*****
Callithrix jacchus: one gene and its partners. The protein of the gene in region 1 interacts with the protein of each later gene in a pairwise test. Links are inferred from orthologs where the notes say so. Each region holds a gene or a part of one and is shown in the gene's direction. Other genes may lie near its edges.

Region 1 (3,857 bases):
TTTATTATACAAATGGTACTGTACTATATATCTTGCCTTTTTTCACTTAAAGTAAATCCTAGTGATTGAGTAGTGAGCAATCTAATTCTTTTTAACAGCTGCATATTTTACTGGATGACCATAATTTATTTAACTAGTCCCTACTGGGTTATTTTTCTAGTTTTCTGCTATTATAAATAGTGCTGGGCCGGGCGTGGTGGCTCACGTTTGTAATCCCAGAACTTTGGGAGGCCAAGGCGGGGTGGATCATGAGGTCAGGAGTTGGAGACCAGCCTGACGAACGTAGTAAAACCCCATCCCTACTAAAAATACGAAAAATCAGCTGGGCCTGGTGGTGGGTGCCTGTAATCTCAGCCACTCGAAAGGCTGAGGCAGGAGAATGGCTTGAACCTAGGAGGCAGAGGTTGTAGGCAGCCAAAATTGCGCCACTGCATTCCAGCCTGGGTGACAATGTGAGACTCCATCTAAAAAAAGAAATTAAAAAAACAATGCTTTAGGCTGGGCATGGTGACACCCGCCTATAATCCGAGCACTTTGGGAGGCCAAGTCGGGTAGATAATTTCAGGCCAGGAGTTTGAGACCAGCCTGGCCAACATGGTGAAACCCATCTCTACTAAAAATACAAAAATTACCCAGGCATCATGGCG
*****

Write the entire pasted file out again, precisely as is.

Callithrix jacchus: one gene and its partners. The protein of the gene in region 1 interacts with the protein of each later gene in a pairwise test. Links are inferred from orthologs where the notes say so. Each region holds a gene or a part of one and is shown in the gene's direction. Other genes may lie near its edges.

Region 1 (3,857 bases):
TTTATTATACAAATGGTACTGTACTATATATCTTGCCTTTTTTCACTTAAAGTAAATCCTAGTGATTGAGTAGTGAGCAATCTAATTCTTTTTAACAGCTGCATATTTTACTGGATGACCATAATTTATTTAACTAGTCCCTACTGGGTTATTTTTCTAGTTTTCTGCTATTATAAATAGTGCTGGGCCGGGCGTGGTGGCTCACGTTTGTAATCCCAGAACTTTGGGAGGCCAAGGCGGGGTGGATCATGAGGTCAGGAGTTGGAGACCAGCCTGACGAACGTAGTAAAACCCCATCCCTACTAAAAATACGAAAAATCAGCTGGGCCTGGTGGTGGGTGCCTGTAATCTCAGCCACTCGAAAGGCTGAGGCAGGAGAATGGCTTGAACCTAGGAGGCAGAGGTTGTAGGCAGCCAAAATTGCGCCACTGCATTCCAGCCTGGGTGACAATGTGAGACTCCATCTAAAAAAAGAAATTAAAAAAACAATGCTTTAGGCTGGGCATGGTGACACCCGCCTATAATCCGAGCACTTTGGGAGGCCAAGTCGGGTAGATAATTTCAGGCCAGGAGTTTGAGACCAGCCTGGCCAACATGGTGAAACCCATCTCTACTAAAAATACAAAAATTACCCAGGCATCATGGCG